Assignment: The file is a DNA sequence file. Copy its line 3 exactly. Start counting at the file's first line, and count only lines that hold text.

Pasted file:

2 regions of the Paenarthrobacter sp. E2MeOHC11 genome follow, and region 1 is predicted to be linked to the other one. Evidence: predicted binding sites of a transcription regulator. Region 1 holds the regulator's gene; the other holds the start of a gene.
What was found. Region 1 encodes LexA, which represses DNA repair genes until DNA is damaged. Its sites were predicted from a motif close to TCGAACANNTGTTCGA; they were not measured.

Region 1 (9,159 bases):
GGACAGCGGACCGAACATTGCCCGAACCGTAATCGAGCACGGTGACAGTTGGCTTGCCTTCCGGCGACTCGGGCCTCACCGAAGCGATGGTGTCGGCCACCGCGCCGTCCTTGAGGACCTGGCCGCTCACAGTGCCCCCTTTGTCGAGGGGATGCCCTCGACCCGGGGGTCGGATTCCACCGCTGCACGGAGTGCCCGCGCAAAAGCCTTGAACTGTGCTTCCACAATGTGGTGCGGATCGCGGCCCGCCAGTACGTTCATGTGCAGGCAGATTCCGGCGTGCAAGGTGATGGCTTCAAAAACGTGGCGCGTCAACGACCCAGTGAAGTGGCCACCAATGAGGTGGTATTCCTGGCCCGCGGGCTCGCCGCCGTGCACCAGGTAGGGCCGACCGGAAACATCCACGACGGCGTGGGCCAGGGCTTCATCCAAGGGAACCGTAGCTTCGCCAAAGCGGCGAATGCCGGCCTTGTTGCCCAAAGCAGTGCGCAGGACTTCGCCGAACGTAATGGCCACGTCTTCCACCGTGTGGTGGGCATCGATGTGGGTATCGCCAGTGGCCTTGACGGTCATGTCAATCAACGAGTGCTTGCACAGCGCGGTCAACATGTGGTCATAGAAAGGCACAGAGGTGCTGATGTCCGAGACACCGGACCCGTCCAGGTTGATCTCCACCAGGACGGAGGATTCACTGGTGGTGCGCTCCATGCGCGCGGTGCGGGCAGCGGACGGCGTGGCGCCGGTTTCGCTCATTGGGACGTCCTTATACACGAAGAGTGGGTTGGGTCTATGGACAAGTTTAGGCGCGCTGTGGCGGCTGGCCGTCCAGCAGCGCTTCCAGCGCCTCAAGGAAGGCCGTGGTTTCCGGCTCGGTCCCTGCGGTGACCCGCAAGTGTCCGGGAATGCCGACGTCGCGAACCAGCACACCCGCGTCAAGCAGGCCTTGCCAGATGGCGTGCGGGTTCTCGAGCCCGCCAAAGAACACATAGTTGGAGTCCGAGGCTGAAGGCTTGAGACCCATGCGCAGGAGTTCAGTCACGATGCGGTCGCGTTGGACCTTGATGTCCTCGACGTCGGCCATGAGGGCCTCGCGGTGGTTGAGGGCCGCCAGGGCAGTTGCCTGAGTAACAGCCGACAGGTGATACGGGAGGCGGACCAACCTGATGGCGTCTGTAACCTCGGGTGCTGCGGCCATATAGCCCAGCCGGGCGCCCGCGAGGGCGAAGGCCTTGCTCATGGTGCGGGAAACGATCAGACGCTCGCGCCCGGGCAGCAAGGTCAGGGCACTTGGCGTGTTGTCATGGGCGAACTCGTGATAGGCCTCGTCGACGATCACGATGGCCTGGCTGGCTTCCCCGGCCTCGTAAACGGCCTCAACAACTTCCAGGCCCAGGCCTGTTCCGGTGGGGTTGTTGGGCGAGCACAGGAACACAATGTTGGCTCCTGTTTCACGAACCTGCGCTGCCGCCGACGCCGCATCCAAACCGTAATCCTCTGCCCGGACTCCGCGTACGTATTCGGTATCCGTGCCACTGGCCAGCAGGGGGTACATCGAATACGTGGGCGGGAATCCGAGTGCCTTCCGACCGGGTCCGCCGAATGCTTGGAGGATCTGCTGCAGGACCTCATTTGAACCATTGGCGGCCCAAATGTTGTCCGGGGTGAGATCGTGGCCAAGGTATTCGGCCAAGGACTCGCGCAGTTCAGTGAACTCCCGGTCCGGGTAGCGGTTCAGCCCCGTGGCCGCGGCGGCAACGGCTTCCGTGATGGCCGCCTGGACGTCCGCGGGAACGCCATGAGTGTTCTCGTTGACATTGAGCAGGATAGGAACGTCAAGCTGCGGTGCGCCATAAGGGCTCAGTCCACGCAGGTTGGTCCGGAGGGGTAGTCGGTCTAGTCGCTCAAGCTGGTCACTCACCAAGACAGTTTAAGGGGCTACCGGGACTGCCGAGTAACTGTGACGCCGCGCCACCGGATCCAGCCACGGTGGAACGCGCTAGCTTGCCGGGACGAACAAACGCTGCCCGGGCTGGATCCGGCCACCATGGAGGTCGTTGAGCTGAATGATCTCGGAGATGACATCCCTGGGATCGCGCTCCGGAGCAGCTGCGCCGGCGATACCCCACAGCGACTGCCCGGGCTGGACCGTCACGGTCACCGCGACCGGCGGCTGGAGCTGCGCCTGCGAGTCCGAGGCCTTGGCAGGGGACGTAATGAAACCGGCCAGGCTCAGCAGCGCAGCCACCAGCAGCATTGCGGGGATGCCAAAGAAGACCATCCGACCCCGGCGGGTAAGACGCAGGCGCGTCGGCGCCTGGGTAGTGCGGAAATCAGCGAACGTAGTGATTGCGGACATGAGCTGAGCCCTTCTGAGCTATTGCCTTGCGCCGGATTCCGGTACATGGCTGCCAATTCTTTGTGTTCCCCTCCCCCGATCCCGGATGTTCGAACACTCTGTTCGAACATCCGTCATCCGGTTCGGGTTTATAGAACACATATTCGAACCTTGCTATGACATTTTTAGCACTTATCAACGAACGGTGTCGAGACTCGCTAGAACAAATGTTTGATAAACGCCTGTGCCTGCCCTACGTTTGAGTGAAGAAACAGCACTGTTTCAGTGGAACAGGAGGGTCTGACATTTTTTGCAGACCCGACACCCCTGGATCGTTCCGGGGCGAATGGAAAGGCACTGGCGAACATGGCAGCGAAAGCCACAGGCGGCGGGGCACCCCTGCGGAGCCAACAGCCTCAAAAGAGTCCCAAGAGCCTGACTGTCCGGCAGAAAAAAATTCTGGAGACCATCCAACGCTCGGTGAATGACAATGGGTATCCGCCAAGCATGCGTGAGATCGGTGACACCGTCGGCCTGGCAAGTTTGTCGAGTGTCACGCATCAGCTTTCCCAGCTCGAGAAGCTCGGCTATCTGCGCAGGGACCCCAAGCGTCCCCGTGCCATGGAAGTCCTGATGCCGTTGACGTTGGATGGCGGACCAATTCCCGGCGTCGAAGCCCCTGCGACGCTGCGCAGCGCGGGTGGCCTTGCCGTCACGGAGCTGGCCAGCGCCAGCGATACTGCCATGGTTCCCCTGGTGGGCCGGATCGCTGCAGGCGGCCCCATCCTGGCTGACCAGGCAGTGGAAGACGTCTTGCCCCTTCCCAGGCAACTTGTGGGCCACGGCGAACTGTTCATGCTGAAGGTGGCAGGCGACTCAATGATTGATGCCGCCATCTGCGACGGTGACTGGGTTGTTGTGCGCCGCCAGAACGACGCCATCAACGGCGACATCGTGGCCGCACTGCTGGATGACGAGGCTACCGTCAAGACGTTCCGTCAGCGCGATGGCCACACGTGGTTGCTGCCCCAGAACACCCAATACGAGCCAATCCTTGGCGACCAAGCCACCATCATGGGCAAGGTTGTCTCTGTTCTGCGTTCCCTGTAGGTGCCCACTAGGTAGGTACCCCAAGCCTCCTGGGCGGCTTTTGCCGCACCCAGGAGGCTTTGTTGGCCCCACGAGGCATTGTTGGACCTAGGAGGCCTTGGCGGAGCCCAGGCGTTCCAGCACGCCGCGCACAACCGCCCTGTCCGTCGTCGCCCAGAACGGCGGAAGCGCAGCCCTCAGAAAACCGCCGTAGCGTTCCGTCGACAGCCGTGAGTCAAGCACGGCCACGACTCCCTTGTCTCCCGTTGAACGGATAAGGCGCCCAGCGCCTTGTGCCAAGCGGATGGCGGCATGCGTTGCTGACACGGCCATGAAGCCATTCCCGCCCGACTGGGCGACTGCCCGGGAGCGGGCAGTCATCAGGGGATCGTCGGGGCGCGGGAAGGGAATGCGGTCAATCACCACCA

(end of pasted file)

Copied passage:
Region 1 (9,159 bases):